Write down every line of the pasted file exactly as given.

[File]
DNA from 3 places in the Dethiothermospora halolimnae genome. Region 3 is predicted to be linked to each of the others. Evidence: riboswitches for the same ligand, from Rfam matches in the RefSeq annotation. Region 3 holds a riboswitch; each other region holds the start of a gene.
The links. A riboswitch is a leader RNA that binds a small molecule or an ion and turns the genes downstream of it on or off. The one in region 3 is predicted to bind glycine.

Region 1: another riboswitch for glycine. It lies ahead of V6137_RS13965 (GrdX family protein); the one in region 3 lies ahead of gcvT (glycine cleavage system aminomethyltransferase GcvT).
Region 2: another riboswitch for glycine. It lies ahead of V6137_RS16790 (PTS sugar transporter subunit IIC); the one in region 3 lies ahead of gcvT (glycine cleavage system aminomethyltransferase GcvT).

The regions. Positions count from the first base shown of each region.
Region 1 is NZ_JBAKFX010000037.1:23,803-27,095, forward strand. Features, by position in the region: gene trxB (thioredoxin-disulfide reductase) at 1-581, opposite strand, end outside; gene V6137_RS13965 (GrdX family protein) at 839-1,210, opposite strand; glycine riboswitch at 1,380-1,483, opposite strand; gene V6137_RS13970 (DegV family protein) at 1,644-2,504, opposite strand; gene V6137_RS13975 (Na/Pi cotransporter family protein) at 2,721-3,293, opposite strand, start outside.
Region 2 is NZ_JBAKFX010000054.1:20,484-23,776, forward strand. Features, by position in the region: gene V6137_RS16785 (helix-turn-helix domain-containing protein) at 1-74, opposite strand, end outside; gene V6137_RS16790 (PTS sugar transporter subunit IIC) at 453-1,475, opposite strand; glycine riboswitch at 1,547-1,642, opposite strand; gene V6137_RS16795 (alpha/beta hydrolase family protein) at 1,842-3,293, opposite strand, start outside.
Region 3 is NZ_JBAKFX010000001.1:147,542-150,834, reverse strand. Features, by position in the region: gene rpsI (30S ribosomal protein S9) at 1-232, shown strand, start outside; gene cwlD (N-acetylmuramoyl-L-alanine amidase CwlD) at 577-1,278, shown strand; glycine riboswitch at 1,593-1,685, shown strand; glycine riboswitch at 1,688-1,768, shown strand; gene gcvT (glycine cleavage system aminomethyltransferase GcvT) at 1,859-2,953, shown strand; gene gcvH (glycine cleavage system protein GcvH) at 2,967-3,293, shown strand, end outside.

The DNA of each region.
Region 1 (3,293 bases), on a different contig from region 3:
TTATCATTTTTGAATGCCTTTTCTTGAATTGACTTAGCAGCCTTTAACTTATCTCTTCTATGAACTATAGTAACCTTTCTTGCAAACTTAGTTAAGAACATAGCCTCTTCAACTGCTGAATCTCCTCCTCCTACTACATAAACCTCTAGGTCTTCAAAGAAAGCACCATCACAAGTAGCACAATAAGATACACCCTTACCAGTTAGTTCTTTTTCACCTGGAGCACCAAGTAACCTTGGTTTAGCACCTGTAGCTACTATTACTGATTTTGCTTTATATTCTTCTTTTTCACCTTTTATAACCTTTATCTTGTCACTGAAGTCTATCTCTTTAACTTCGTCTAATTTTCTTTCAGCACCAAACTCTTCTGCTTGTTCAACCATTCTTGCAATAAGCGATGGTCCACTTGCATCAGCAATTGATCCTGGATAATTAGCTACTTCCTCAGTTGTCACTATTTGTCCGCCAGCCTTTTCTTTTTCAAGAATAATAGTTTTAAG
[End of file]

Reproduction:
DNA from 3 places in the Dethiothermospora halolimnae genome. Region 3 is predicted to be linked to each of the others. Evidence: riboswitches for the same ligand, from Rfam matches in the RefSeq annotation. Region 3 holds a riboswitch; each other region holds the start of a gene.
The links. A riboswitch is a leader RNA that binds a small molecule or an ion and turns the genes downstream of it on or off. The one in region 3 is predicted to bind glycine.

Region 1: another riboswitch for glycine. It lies ahead of V6137_RS13965 (GrdX family protein); the one in region 3 lies ahead of gcvT (glycine cleavage system aminomethyltransferase GcvT).
Region 2: another riboswitch for glycine. It lies ahead of V6137_RS16790 (PTS sugar transporter subunit IIC); the one in region 3 lies ahead of gcvT (glycine cleavage system aminomethyltransferase GcvT).

The regions. Positions count from the first base shown of each region.
Region 1 is NZ_JBAKFX010000037.1:23,803-27,095, forward strand. Features, by position in the region: gene trxB (thioredoxin-disulfide reductase) at 1-581, opposite strand, end outside; gene V6137_RS13965 (GrdX family protein) at 839-1,210, opposite strand; glycine riboswitch at 1,380-1,483, opposite strand; gene V6137_RS13970 (DegV family protein) at 1,644-2,504, opposite strand; gene V6137_RS13975 (Na/Pi cotransporter family protein) at 2,721-3,293, opposite strand, start outside.
Region 2 is NZ_JBAKFX010000054.1:20,484-23,776, forward strand. Features, by position in the region: gene V6137_RS16785 (helix-turn-helix domain-containing protein) at 1-74, opposite strand, end outside; gene V6137_RS16790 (PTS sugar transporter subunit IIC) at 453-1,475, opposite strand; glycine riboswitch at 1,547-1,642, opposite strand; gene V6137_RS16795 (alpha/beta hydrolase family protein) at 1,842-3,293, opposite strand, start outside.
Region 3 is NZ_JBAKFX010000001.1:147,542-150,834, reverse strand. Features, by position in the region: gene rpsI (30S ribosomal protein S9) at 1-232, shown strand, start outside; gene cwlD (N-acetylmuramoyl-L-alanine amidase CwlD) at 577-1,278, shown strand; glycine riboswitch at 1,593-1,685, shown strand; glycine riboswitch at 1,688-1,768, shown strand; gene gcvT (glycine cleavage system aminomethyltransferase GcvT) at 1,859-2,953, shown strand; gene gcvH (glycine cleavage system protein GcvH) at 2,967-3,293, shown strand, end outside.

The DNA of each region.
Region 1 (3,293 bases), on a different contig from region 3:
TTATCATTTTTGAATGCCTTTTCTTGAATTGACTTAGCAGCCTTTAACTTATCTCTTCTATGAACTATAGTAACCTTTCTTGCAAACTTAGTTAAGAACATAGCCTCTTCAACTGCTGAATCTCCTCCTCCTACTACATAAACCTCTAGGTCTTCAAAGAAAGCACCATCACAAGTAGCACAATAAGATACACCCTTACCAGTTAGTTCTTTTTCACCTGGAGCACCAAGTAACCTTGGTTTAGCACCTGTAGCTACTATTACTGATTTTGCTTTATATTCTTCTTTTTCACCTTTTATAACCTTTATCTTGTCACTGAAGTCTATCTCTTTAACTTCGTCTAATTTTCTTTCAGCACCAAACTCTTCTGCTTGTTCAACCATTCTTGCAATAAGCGATGGTCCACTTGCATCAGCAATTGATCCTGGATAATTAGCTACTTCCTCAGTTGTCACTATTTGTCCGCCAGCCTTTTCTTTTTCAAGAATAATAGTTTTAAG